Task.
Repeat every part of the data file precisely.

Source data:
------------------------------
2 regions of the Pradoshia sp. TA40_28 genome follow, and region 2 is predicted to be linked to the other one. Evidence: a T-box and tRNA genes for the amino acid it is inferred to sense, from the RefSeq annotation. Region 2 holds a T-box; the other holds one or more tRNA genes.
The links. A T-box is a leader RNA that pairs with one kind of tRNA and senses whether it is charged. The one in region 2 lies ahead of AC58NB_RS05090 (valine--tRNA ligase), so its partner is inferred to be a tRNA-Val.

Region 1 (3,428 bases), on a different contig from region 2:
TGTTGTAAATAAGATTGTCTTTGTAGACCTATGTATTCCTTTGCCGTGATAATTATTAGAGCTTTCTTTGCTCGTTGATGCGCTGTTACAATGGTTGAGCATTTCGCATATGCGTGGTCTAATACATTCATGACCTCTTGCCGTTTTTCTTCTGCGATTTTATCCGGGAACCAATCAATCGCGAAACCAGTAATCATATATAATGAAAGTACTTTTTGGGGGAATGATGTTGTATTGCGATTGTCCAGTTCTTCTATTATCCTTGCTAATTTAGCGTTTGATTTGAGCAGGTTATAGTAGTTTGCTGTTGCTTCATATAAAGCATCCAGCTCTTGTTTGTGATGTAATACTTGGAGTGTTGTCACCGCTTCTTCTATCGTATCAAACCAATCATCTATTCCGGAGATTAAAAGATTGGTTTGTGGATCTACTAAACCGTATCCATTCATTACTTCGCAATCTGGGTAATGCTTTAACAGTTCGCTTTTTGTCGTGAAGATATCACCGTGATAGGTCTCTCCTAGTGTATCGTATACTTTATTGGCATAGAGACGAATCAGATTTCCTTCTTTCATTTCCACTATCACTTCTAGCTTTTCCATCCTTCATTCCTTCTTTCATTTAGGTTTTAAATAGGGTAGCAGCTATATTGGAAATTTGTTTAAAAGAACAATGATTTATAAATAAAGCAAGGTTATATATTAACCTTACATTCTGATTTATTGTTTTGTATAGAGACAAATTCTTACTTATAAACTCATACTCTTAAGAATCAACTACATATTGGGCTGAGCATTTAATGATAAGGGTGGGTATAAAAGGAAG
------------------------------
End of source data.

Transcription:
2 regions of the Pradoshia sp. TA40_28 genome follow, and region 2 is predicted to be linked to the other one. Evidence: a T-box and tRNA genes for the amino acid it is inferred to sense, from the RefSeq annotation. Region 2 holds a T-box; the other holds one or more tRNA genes.
The links. A T-box is a leader RNA that pairs with one kind of tRNA and senses whether it is charged. The one in region 2 lies ahead of AC58NB_RS05090 (valine--tRNA ligase), so its partner is inferred to be a tRNA-Val.

Region 1 (3,428 bases), on a different contig from region 2:
TGTTGTAAATAAGATTGTCTTTGTAGACCTATGTATTCCTTTGCCGTGATAATTATTAGAGCTTTCTTTGCTCGTTGATGCGCTGTTACAATGGTTGAGCATTTCGCATATGCGTGGTCTAATACATTCATGACCTCTTGCCGTTTTTCTTCTGCGATTTTATCCGGGAACCAATCAATCGCGAAACCAGTAATCATATATAATGAAAGTACTTTTTGGGGGAATGATGTTGTATTGCGATTGTCCAGTTCTTCTATTATCCTTGCTAATTTAGCGTTTGATTTGAGCAGGTTATAGTAGTTTGCTGTTGCTTCATATAAAGCATCCAGCTCTTGTTTGTGATGTAATACTTGGAGTGTTGTCACCGCTTCTTCTATCGTATCAAACCAATCATCTATTCCGGAGATTAAAAGATTGGTTTGTGGATCTACTAAACCGTATCCATTCATTACTTCGCAATCTGGGTAATGCTTTAACAGTTCGCTTTTTGTCGTGAAGATATCACCGTGATAGGTCTCTCCTAGTGTATCGTATACTTTATTGGCATAGAGACGAATCAGATTTCCTTCTTTCATTTCCACTATCACTTCTAGCTTTTCCATCCTTCATTCCTTCTTTCATTTAGGTTTTAAATAGGGTAGCAGCTATATTGGAAATTTGTTTAAAAGAACAATGATTTATAAATAAAGCAAGGTTATATATTAACCTTACATTCTGATTTATTGTTTTGTATAGAGACAAATTCTTACTTATAAACTCATACTCTTAAGAATCAACTACATATTGGGCTGAGCATTTAATGATAAGGGTGGGTATAAAAGGAAG